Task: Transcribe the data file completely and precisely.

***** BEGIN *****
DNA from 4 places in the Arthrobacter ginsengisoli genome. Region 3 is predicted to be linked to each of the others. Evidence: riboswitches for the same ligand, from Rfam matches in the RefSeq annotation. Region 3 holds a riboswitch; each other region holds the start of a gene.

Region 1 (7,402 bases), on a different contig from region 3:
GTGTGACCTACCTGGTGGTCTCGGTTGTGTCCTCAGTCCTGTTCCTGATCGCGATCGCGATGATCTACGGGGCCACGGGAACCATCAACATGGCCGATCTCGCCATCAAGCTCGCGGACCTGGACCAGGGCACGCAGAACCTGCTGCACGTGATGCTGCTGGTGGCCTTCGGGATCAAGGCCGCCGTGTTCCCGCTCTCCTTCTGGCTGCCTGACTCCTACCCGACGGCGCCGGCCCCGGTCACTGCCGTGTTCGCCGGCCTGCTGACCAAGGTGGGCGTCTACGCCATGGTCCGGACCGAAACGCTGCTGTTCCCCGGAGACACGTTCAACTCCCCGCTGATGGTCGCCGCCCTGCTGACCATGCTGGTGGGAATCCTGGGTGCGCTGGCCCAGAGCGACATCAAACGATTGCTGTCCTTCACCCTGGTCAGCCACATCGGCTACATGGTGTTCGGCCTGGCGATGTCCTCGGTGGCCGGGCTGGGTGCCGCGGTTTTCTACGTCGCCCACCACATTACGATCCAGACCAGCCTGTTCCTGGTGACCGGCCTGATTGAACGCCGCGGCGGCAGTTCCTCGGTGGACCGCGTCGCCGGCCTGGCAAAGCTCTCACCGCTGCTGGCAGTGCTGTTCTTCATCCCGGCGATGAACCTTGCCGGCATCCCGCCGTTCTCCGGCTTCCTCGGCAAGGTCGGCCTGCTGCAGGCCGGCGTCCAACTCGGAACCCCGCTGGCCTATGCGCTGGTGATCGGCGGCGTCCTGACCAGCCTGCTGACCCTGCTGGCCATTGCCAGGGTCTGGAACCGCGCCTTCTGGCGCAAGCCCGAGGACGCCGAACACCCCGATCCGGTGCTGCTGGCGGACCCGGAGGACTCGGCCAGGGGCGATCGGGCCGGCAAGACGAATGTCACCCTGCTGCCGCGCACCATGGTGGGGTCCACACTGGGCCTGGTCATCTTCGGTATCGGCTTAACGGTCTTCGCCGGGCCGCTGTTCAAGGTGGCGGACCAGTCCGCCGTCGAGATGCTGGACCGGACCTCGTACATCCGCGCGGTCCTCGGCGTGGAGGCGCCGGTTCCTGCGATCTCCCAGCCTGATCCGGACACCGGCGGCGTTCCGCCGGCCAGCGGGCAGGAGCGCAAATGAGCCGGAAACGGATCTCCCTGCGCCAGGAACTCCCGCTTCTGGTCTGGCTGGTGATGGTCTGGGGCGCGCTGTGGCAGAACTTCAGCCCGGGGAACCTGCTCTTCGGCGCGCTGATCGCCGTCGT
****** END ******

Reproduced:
DNA from 4 places in the Arthrobacter ginsengisoli genome. Region 3 is predicted to be linked to each of the others. Evidence: riboswitches for the same ligand, from Rfam matches in the RefSeq annotation. Region 3 holds a riboswitch; each other region holds the start of a gene.

Region 1 (7,402 bases), on a different contig from region 3:
GTGTGACCTACCTGGTGGTCTCGGTTGTGTCCTCAGTCCTGTTCCTGATCGCGATCGCGATGATCTACGGGGCCACGGGAACCATCAACATGGCCGATCTCGCCATCAAGCTCGCGGACCTGGACCAGGGCACGCAGAACCTGCTGCACGTGATGCTGCTGGTGGCCTTCGGGATCAAGGCCGCCGTGTTCCCGCTCTCCTTCTGGCTGCCTGACTCCTACCCGACGGCGCCGGCCCCGGTCACTGCCGTGTTCGCCGGCCTGCTGACCAAGGTGGGCGTCTACGCCATGGTCCGGACCGAAACGCTGCTGTTCCCCGGAGACACGTTCAACTCCCCGCTGATGGTCGCCGCCCTGCTGACCATGCTGGTGGGAATCCTGGGTGCGCTGGCCCAGAGCGACATCAAACGATTGCTGTCCTTCACCCTGGTCAGCCACATCGGCTACATGGTGTTCGGCCTGGCGATGTCCTCGGTGGCCGGGCTGGGTGCCGCGGTTTTCTACGTCGCCCACCACATTACGATCCAGACCAGCCTGTTCCTGGTGACCGGCCTGATTGAACGCCGCGGCGGCAGTTCCTCGGTGGACCGCGTCGCCGGCCTGGCAAAGCTCTCACCGCTGCTGGCAGTGCTGTTCTTCATCCCGGCGATGAACCTTGCCGGCATCCCGCCGTTCTCCGGCTTCCTCGGCAAGGTCGGCCTGCTGCAGGCCGGCGTCCAACTCGGAACCCCGCTGGCCTATGCGCTGGTGATCGGCGGCGTCCTGACCAGCCTGCTGACCCTGCTGGCCATTGCCAGGGTCTGGAACCGCGCCTTCTGGCGCAAGCCCGAGGACGCCGAACACCCCGATCCGGTGCTGCTGGCGGACCCGGAGGACTCGGCCAGGGGCGATCGGGCCGGCAAGACGAATGTCACCCTGCTGCCGCGCACCATGGTGGGGTCCACACTGGGCCTGGTCATCTTCGGTATCGGCTTAACGGTCTTCGCCGGGCCGCTGTTCAAGGTGGCGGACCAGTCCGCCGTCGAGATGCTGGACCGGACCTCGTACATCCGCGCGGTCCTCGGCGTGGAGGCGCCGGTTCCTGCGATCTCCCAGCCTGATCCGGACACCGGCGGCGTTCCGCCGGCCAGCGGGCAGGAGCGCAAATGAGCCGGAAACGGATCTCCCTGCGCCAGGAACTCCCGCTTCTGGTCTGGCTGGTGATGGTCTGGGGCGCGCTGTGGCAGAACTTCAGCCCGGGGAACCTGCTCTTCGGCGCGCTGATCGCCGTCGT